Catch Fish with
For anyone unfamiliar with the site always check the FRESHWATER, SALTWATER and TACK-TICS pages. The Saltwater page now extends back as a record of over several years of (mostly) sea fishing and may be a useful guide as to when to fish. The Freshwater stuff is also up to date now. I keep adding to both. These pages are effectively my diary and the latest will usually be about fishing in the previous day or two. As you see I also add the odd piece from my friends and correspondents if I've not been doing much. The Tactics pages which are chiefly 'how I do it' plus a bit of science are also updated regularly and (I think) worth a read (the earlier ones are mostly tackle and 'how to do it' stuff).
Antigua antics 2.
Before I plough on with the results of our second week's fishing in Antigua I should say that Jolly Harbour, close to our house, held some decent tarpon. We didn't fish for them because some of the local youngsters treated them almost as pets when the fish came in to feed on fish waste.
After our first totally fishless week Steve and I began to get the hang of a few spots. Despite our efforts the bigger fish refused to stick so we both lost modest specimens of various kinds from time to time. However, early in the second week we visited Cade's Bay where there was a reef fairly close in which enclosed wadable flats. Our first session was blessed with success of a kind. We waded on the shallow sandy ground for a couple of hours and eventually I had a couple of tiny barracuda on a shallow diving plug intended for bonefish (we didn't see any of these). It's amazing what a fish can do for your confidence and, on the next few tides, we tried again.
This time we went further along, where the flat changed from hummocky sand to broken coral. It was all pretty shallow and easy to wade. Being partly immersed in the water was also a recipe for escaping the millions of sandflies which plagued us on most shores in the still air of dawn and dusk. One of the most encouraging aspects of this area of the flat was when Steve spotted feeding permit as he waded towards the reef. Now permit are a bit of a holy grail for many anglers and we knew that they take crabs well so our next session involved a spot of crabbing.
The only bait-sized items we could find were a bit like tough porcelain crabs the size of a 5p piece - almost impossible to attach to the hook. Despite this the crabbing was interesting and produced one really tough customer which looked as though it could have eaten most of the fish we were after. We also caught a number of beautiful crawfish which, no doubt, would make decent baits but we thought they might be illegally undersized. We tried freelining small crustaceans for the permit but apart from one fish which I scared to death by plonking the bait on its nose (idiot!!!!) and an eagle ray which screamed away on an unbelievably fast run with Steve's bait, before wrapping him round a lump of coral, we failed with the permit. Steve tried plugging on the flat and had a couple of beautiful mutton snappers and we both caught the ubiquitous lizardfish. Anyway, things were beginning to look up a bit (they coud hardly have got worse).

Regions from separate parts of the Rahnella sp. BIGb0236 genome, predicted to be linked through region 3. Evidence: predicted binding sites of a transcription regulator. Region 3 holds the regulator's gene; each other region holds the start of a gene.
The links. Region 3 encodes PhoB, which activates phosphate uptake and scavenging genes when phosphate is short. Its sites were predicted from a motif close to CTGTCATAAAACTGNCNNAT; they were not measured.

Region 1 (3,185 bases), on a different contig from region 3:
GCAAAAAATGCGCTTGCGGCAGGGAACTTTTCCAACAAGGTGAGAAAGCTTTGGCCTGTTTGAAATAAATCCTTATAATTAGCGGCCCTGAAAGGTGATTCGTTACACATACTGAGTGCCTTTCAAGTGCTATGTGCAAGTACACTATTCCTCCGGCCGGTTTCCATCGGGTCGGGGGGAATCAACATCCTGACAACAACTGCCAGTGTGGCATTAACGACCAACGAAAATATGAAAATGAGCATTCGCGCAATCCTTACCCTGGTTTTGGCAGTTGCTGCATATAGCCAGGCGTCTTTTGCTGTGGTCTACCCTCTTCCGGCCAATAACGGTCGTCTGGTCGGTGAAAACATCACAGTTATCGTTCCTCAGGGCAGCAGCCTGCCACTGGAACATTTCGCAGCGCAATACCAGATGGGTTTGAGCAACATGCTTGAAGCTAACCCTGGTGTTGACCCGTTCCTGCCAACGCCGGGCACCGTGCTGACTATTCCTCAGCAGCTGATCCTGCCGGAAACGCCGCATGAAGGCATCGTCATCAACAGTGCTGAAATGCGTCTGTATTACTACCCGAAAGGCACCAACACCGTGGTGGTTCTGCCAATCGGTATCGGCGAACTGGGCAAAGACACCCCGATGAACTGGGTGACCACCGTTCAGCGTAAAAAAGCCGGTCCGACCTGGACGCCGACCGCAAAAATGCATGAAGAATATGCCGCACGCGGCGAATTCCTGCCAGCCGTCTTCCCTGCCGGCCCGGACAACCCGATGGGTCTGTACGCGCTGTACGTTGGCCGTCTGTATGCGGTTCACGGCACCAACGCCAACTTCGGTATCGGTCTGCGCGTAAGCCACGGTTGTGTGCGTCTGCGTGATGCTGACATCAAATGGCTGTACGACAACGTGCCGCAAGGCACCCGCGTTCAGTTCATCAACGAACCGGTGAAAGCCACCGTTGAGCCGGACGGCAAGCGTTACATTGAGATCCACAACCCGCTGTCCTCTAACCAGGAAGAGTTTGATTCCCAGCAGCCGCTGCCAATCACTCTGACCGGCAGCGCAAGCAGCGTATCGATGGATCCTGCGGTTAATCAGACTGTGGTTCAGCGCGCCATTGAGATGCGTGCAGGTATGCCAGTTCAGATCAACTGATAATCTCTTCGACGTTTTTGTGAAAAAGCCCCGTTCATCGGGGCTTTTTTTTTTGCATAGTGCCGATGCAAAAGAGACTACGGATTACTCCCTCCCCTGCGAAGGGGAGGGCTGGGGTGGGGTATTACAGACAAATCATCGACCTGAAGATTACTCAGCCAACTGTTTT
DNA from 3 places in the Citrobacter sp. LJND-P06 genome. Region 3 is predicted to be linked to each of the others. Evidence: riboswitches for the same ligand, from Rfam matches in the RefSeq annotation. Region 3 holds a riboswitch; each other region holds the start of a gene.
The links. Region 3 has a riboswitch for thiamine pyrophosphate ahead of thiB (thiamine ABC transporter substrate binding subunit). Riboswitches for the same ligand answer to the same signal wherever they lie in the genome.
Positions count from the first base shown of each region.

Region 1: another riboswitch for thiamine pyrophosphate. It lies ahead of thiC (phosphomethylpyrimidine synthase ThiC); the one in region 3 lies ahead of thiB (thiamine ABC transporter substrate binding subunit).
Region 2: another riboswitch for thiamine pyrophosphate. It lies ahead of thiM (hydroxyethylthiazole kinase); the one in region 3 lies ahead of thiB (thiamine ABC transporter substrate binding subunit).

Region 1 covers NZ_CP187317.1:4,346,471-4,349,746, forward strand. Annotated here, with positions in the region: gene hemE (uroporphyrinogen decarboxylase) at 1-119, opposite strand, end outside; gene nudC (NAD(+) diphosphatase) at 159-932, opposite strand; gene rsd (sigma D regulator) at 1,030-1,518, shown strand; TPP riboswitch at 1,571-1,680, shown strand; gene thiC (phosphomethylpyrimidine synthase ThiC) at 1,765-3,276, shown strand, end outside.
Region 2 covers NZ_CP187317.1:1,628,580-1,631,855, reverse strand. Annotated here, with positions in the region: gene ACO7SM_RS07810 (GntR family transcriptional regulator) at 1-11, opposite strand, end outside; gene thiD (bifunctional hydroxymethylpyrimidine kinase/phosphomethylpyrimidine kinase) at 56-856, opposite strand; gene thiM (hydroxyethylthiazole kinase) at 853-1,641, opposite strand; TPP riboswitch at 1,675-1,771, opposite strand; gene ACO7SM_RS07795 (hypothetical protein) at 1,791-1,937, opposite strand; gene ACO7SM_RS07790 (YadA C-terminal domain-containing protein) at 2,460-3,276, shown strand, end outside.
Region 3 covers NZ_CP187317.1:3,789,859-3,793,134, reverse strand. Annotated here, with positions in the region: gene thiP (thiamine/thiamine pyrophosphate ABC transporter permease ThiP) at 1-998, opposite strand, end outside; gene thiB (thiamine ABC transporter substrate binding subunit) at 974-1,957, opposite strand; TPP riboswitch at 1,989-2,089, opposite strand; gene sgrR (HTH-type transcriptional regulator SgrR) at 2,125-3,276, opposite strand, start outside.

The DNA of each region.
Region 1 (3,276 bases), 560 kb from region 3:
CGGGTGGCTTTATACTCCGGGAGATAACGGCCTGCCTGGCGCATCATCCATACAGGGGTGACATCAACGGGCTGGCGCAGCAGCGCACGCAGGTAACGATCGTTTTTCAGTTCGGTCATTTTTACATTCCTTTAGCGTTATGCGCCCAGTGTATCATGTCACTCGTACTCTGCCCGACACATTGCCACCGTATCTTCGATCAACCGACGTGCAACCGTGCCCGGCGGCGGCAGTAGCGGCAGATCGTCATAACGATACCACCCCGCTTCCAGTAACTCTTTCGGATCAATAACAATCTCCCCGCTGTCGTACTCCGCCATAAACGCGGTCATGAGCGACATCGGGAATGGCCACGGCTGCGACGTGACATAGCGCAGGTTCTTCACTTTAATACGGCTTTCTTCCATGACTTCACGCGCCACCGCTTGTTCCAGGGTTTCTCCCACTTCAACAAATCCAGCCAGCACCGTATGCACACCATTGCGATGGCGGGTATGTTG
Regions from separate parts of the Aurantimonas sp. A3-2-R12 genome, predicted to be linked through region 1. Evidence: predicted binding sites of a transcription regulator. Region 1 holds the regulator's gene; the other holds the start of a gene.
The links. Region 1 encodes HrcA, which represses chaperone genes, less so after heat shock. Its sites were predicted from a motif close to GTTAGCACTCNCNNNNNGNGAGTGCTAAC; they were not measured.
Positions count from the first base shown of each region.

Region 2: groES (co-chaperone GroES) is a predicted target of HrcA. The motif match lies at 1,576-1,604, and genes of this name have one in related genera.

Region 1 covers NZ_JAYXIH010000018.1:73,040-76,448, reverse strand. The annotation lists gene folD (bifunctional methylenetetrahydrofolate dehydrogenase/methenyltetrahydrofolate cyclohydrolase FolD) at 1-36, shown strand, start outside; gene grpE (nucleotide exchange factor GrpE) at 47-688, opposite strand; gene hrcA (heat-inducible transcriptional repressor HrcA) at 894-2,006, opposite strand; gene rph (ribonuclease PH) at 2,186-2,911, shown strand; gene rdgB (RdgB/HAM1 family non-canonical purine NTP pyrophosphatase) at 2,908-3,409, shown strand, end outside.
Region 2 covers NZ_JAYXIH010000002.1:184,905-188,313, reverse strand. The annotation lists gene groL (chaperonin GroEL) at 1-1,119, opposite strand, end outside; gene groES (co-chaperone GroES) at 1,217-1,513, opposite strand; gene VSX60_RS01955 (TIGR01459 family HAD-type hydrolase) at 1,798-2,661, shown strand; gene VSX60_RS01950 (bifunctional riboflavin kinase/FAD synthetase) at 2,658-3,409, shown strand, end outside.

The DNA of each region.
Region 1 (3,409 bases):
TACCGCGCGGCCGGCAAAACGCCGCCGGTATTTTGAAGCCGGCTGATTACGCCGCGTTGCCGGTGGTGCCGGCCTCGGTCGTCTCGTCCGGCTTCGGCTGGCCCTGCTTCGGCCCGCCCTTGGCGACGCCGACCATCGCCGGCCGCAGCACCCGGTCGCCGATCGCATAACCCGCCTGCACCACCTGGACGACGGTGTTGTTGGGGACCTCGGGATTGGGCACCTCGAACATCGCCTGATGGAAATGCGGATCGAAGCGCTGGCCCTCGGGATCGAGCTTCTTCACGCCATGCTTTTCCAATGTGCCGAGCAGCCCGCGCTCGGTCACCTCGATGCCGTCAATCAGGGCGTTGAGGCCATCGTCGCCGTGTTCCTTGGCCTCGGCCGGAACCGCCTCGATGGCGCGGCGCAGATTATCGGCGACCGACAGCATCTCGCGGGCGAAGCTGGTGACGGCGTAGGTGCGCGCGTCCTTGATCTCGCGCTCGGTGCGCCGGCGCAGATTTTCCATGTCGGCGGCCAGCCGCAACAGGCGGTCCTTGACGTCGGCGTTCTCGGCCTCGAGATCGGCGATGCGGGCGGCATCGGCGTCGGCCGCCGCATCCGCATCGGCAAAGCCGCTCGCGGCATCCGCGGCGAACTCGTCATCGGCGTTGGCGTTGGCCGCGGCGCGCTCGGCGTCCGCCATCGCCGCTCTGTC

At the end of the 'permit flat' was a deep water channel leading to a small fishing harbour. On either side of the channel were piers built from big boulders. By standing on the boulders it was possible to spin into the deep water. On his first cast Steve had a small jack and we could see countless sprat sized baitfish along the channel. These were really the first concentrations of bait that we'd found anywhere and we thought that they were likely to be a good sign of potential for something bigger.
You won't be surprised to hear that after the encoragement of a few bites and seeing the shoals of bait, for the last day or two we concentrated our efforts on the flat and the harbour channel. My first attempt with a deep diving 12cm sprat-like plug produced a solid bite and I found myself playing a snapper of several pounds. It pulled really hard, came to the surface and careered away, dragging off line against the clutch before the curse struck again and, for no obvious reason, it came unstuck.
Our next session from the pier was at the crack of dawn. Steve was still walking from the car to the water when I shouted "Fish!". This one had again taken my big plug almost as it hit the water and it was clearly BIG. I put on maximum pressure with my 30lb braid but there was little I could do to slow the fish down. To my surprise, instead of heading out into the deep water and the buoys which marked the channel it turned and after crossing to the far side of the channel made for the mangroves opposite. It was going like a train and I could see that its trajectory would eventually wrap my line round the rocks of the far pier. Despite my best efforts to prevent it the fish, after boiling once on the surface about thirty metres from where I stood (it was big and silvery - probably a jack), tore off more line in its unstoppable run before cutting the braid on the rocks. I was gutted.
We had to try again on our last morning and the harbour mouth produced a houndfish and two reasonable barracuda - so things were beginning to look up. All we needed was another two weeks and we'd surely have got the hang of it and landed a few spectacular fish. There were a number of spots that we found which didn't get a fair crack of the rod so as we said to our wives "we must go again sometime."